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Wednesday, September 21, 2016

Nnanna’s 'Non-existent Igbo slaves in Bonny’

Written by Patrick Dele Cole
~Vanguard Nigeria. Tuesday, September 20, 2016. 

I AM somewhat surprised by Mr. Nnanna's rebuttal of my piece on the Origins of Nigerians. I normally expect criticism and even abuse to some of my views but his answer seems unfortunately to be something he wanted to say and was looking for an opportunity to do so.

It is a pity. He claims that there were "non-existent" "Igbo" "Slaves" in Bonny and other Ijaw city states; basing his conclusion on a belief that ethnical classification of "Igbo" and "Ijaw" was some white men's invention and curiously that an artifact from Abiriba was found by Professor Isichie in Bonny.

That many Abiriba have names like Ubani (presumably a corruption of Igbani) and that I confused trade and cultural relationship between the Igbo and Bonny as a relationship of master and slave. Finally that I somehow managed to damage Chief Ekwueme's chances of becoming President because working for my "mentor",

President Olusegun Obasanjo, I, in some inexplicable way, influenced Obasanjo's choice, thus climaxing a deep plan to sow confusion between various ethnic groups. What disturbed me most was that his piece left some idea that I, in cohort with others, hatched a plan to sow ethnic division in Nigerian. For him it is "just playing to the gallery, deployed by people with ulterior and unwholesome mindset to create divisions to get people fighting one another.... celebrating this fallacy". I reply solely to refute the insinuations littered throughout the piece about hidden strategy to deride and divide the Igbo and other Nigerians, thus preventing them from living peaceably with their neighbours.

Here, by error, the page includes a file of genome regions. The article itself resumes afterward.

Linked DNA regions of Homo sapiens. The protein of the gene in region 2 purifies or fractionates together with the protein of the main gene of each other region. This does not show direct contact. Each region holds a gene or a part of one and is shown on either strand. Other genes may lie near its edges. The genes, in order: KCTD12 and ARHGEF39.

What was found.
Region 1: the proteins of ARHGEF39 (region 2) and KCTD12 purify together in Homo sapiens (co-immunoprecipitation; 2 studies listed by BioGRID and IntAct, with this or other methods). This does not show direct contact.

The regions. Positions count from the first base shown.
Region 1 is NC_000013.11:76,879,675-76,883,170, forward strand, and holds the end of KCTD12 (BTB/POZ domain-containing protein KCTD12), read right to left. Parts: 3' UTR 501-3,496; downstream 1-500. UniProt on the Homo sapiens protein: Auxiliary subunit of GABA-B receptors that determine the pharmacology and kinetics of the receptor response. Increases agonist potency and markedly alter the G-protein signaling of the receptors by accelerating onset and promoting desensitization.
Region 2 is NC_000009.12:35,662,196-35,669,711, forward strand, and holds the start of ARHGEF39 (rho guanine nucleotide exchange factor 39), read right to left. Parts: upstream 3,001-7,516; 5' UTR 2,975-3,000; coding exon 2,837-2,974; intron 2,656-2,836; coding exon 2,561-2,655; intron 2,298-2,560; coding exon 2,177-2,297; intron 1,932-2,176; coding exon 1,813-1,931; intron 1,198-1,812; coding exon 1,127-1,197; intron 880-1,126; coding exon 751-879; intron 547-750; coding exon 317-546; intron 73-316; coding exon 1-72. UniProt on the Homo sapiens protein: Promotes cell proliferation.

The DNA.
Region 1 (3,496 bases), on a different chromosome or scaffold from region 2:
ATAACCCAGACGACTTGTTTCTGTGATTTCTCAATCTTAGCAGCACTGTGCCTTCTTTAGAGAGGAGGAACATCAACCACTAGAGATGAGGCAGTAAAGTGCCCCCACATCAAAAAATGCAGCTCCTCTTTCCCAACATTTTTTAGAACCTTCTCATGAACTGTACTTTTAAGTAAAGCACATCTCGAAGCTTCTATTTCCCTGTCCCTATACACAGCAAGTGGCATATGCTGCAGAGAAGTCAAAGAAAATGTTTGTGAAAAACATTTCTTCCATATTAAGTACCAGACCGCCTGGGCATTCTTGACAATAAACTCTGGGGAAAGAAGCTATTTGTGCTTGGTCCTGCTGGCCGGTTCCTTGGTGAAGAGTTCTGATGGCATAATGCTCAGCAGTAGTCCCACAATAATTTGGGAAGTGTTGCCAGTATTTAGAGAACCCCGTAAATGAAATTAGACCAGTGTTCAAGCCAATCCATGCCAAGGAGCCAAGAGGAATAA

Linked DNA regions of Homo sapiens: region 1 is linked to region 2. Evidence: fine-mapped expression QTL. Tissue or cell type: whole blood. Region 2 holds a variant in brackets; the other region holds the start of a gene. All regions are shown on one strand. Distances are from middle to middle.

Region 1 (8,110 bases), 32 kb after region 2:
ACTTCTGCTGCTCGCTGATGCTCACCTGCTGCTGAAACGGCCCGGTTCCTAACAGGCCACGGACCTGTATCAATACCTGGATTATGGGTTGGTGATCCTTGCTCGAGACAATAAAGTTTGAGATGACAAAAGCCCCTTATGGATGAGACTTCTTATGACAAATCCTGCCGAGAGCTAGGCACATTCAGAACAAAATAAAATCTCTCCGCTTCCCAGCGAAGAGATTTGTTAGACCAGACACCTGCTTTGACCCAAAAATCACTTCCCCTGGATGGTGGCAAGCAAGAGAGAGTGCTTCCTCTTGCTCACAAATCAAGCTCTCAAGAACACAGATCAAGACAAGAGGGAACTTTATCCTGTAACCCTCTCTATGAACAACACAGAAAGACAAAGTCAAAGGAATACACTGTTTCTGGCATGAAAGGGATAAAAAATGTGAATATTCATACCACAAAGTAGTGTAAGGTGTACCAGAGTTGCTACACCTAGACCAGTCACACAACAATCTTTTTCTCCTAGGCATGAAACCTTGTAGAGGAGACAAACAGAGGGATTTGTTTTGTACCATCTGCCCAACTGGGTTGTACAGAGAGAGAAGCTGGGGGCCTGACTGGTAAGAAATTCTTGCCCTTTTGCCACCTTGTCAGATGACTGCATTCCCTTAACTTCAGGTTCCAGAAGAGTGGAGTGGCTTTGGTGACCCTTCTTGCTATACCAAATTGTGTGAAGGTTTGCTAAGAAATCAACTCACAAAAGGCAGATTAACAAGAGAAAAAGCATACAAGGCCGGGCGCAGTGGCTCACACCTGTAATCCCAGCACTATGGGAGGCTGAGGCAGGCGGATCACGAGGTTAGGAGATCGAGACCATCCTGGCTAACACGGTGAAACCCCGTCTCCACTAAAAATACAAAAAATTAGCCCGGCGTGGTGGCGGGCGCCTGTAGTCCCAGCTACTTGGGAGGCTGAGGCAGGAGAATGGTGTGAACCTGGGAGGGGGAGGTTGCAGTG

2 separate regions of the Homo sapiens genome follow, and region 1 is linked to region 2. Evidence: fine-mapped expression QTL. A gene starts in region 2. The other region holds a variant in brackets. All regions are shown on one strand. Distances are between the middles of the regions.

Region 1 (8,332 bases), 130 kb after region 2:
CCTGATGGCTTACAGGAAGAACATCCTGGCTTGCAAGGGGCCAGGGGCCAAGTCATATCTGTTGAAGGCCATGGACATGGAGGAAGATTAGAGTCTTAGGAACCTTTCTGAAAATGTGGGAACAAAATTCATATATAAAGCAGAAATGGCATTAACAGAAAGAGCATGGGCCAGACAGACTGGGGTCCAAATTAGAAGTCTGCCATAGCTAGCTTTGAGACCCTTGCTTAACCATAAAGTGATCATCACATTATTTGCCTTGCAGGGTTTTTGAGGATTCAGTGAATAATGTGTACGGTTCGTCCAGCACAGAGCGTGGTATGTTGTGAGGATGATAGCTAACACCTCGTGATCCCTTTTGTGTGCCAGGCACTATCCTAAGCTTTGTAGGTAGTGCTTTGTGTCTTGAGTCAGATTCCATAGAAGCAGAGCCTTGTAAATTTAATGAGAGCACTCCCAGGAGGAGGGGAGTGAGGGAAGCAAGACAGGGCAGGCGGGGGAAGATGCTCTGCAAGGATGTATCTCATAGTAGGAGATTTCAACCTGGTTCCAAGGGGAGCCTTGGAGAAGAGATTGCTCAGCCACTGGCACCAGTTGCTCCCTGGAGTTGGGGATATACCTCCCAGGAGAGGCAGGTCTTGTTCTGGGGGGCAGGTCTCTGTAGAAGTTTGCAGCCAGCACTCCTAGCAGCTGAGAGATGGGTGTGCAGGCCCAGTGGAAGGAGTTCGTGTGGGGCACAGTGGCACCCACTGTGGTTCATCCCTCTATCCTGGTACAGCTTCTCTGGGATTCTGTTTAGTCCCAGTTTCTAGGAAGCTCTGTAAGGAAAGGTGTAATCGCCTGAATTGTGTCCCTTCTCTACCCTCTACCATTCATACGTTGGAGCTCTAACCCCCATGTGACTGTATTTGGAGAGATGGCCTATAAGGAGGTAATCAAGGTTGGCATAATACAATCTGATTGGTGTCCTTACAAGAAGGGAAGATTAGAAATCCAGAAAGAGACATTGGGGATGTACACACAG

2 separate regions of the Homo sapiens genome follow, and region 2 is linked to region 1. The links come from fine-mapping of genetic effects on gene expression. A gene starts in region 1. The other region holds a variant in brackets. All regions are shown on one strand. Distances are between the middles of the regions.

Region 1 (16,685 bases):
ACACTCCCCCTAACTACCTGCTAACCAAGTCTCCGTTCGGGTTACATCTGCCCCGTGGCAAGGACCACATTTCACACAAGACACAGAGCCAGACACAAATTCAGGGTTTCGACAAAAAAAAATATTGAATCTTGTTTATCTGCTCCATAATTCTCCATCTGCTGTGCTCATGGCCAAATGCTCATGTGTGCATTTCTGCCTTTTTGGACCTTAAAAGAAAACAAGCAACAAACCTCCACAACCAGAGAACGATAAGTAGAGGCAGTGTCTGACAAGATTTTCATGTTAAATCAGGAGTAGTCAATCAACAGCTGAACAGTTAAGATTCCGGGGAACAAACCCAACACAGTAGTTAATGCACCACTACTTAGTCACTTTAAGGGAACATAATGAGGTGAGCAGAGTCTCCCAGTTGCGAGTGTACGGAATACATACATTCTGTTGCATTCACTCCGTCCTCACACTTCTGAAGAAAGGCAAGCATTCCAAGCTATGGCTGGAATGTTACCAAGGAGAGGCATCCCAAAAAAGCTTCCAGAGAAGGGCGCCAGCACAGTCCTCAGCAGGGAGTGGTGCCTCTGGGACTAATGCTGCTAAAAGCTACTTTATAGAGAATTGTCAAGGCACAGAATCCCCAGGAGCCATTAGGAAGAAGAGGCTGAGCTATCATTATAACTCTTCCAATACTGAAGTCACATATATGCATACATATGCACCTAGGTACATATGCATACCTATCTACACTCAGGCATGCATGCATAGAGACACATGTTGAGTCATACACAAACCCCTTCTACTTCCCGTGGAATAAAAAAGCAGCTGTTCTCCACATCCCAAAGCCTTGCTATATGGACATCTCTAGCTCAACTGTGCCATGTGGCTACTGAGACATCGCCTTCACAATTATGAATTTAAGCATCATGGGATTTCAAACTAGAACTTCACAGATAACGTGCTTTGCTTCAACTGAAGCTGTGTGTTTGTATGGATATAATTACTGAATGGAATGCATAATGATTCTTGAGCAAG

As to the indictment of Obasanjo being my mentor and somehow making this affect Dr. Alex Ekwueme's chances of being the President, I am beyond surprise that a respected columnist as Mr. Nnanna, without a stirred of evidence could peddle such baseless accusation. What exactly did I do to harm Dr. Alex Ekwueme? Nevertheless, I am flattered that I was so powerful to be able to influence People Democratic Party, PDP, Obasanjo was never my mentor. He was my President and I was his Adviser and friend.

I have been on record celebrating the achievement of the Ibo. My parents spent over 40 years working among the Ibo in Enugu, Abakaliki, Enugu Ngwo, Udi, Aba and Onitsha. There is a Cole Street in Onitsha. I probably speak better Ibo than many Ibo people. My first language is Yoruba, the second Ibo, third Ijaw and fourth Hausa. I do not claim that I speak all equally well, but when both your parents are civil servants posted to all parts of Nigeria, you tend to pick up languages easily.

I grew up on the diet of Omenuko, an Igbo primer. "Okeke tara oseoji, da lala, tie npuku, o ok ko ko." I may be Mr. Nnanna's alligator pepper!! He also may well benefit from the lesson in the proverb, "Gaga nogu, anu kporunku ne ju onu". I am dried meat and would swell up and fill his mouth, such that he might find it difficult to chew or swallow. This is one interpretation: another is the pith of wisdom is brevity; yet another is that it is sometimes wise to be quiet. The Yoruba have a similar idiom about it is impossible to speak with water in your mouth.